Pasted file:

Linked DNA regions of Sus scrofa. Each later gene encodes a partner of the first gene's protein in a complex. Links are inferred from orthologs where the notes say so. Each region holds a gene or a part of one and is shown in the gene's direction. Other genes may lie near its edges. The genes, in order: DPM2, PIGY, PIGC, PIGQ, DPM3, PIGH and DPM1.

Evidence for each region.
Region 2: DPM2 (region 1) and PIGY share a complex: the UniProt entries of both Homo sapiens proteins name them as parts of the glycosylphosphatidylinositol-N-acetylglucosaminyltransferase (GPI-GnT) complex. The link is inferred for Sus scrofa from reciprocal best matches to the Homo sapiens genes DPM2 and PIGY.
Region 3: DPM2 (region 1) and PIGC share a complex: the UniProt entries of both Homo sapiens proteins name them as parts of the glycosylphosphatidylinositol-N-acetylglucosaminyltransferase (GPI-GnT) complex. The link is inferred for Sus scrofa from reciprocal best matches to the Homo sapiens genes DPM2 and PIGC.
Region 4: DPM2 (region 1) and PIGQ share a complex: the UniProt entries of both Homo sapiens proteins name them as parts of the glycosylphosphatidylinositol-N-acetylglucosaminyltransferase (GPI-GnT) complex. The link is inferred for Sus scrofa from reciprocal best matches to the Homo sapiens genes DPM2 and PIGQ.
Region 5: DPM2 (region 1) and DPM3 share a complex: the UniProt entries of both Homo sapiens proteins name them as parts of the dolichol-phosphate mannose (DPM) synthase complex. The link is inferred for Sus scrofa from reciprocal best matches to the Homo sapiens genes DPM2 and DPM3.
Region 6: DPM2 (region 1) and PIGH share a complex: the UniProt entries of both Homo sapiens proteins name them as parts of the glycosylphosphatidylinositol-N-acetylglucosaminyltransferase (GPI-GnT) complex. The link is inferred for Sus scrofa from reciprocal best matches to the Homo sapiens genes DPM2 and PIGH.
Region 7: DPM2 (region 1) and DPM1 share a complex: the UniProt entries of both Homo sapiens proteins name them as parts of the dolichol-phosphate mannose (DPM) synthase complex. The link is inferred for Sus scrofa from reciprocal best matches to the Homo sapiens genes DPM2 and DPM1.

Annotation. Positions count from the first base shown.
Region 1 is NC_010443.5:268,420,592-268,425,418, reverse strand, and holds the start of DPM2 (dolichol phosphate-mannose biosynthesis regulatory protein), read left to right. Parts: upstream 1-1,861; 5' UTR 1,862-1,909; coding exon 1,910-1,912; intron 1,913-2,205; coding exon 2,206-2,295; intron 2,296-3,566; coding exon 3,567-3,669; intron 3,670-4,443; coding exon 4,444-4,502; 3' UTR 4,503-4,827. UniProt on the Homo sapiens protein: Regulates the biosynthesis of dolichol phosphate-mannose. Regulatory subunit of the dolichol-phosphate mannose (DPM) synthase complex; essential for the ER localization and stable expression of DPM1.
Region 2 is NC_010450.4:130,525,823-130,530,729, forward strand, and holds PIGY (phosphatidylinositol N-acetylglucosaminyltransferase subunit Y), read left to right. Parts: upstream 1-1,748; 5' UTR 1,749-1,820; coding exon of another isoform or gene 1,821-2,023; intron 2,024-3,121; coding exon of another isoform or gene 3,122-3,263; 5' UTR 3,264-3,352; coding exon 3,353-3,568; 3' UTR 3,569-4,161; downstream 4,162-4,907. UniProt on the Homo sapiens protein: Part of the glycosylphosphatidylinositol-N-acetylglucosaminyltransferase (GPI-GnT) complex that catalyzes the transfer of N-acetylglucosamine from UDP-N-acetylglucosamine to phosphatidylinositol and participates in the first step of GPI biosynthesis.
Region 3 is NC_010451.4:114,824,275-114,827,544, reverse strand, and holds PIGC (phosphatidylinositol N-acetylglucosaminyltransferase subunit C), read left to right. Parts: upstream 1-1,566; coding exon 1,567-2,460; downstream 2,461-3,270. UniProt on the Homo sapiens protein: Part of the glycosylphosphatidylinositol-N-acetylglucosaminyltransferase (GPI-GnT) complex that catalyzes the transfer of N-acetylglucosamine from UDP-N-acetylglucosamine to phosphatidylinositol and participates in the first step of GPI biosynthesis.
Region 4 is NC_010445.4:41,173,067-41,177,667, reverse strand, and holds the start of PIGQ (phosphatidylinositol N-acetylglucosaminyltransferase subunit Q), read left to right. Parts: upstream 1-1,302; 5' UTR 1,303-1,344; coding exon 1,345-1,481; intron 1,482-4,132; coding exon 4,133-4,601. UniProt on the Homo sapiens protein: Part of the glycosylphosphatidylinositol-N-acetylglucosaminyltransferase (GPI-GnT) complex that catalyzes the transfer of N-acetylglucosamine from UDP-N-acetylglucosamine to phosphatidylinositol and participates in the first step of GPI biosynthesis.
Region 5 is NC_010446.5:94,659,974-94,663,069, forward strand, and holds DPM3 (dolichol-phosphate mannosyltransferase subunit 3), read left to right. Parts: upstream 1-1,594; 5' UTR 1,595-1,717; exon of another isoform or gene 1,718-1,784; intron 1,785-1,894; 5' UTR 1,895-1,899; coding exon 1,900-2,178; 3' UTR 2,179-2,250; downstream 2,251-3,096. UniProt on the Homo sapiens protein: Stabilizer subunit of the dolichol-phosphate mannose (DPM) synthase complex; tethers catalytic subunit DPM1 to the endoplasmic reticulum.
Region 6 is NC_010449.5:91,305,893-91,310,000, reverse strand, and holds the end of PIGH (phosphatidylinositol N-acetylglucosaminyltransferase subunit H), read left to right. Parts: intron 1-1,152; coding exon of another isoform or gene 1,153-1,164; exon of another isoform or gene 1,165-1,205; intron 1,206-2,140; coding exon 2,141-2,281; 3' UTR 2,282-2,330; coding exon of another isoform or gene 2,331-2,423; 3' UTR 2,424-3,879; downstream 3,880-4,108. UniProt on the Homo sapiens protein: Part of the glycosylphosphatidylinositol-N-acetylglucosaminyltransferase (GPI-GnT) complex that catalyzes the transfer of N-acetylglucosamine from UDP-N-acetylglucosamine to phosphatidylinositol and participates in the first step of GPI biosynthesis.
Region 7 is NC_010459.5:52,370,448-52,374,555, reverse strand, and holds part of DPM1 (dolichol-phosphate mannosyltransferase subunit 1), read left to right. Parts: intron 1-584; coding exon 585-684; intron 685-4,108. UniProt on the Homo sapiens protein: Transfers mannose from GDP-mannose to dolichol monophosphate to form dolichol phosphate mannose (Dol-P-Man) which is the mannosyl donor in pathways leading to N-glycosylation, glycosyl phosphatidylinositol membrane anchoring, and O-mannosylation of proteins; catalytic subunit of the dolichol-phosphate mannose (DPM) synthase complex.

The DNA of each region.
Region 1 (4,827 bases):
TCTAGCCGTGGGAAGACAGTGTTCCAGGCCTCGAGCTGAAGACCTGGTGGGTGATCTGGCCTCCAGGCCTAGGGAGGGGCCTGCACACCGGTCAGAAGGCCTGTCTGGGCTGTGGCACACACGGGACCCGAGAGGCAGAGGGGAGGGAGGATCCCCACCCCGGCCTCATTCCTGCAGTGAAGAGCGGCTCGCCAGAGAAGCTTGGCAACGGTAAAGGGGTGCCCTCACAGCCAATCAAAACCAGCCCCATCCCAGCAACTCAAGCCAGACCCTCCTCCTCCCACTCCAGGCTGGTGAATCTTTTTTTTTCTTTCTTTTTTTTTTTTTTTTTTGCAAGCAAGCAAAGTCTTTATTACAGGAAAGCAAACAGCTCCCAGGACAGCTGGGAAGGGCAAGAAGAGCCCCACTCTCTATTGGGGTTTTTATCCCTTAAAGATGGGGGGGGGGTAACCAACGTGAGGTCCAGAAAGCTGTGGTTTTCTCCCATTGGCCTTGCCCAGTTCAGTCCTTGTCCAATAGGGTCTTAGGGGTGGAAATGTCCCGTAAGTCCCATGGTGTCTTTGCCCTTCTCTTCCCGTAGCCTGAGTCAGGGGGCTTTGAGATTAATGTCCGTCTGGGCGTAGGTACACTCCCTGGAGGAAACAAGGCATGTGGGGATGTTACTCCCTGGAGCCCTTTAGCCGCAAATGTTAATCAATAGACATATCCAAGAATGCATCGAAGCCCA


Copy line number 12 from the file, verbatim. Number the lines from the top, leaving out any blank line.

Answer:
Region 3 is NC_010451.4:114,824,275-114,827,544, reverse strand, and holds PIGC (phosphatidylinositol N-acetylglucosaminyltransferase subunit C), read left to right. Parts: upstream 1-1,566; coding exon 1,567-2,460; downstream 2,461-3,270. UniProt on the Homo sapiens protein: Part of the glycosylphosphatidylinositol-N-acetylglucosaminyltransferase (GPI-GnT) complex that catalyzes the transfer of N-acetylglucosamine from UDP-N-acetylglucosamine to phosphatidylinositol and participates in the first step of GPI biosynthesis.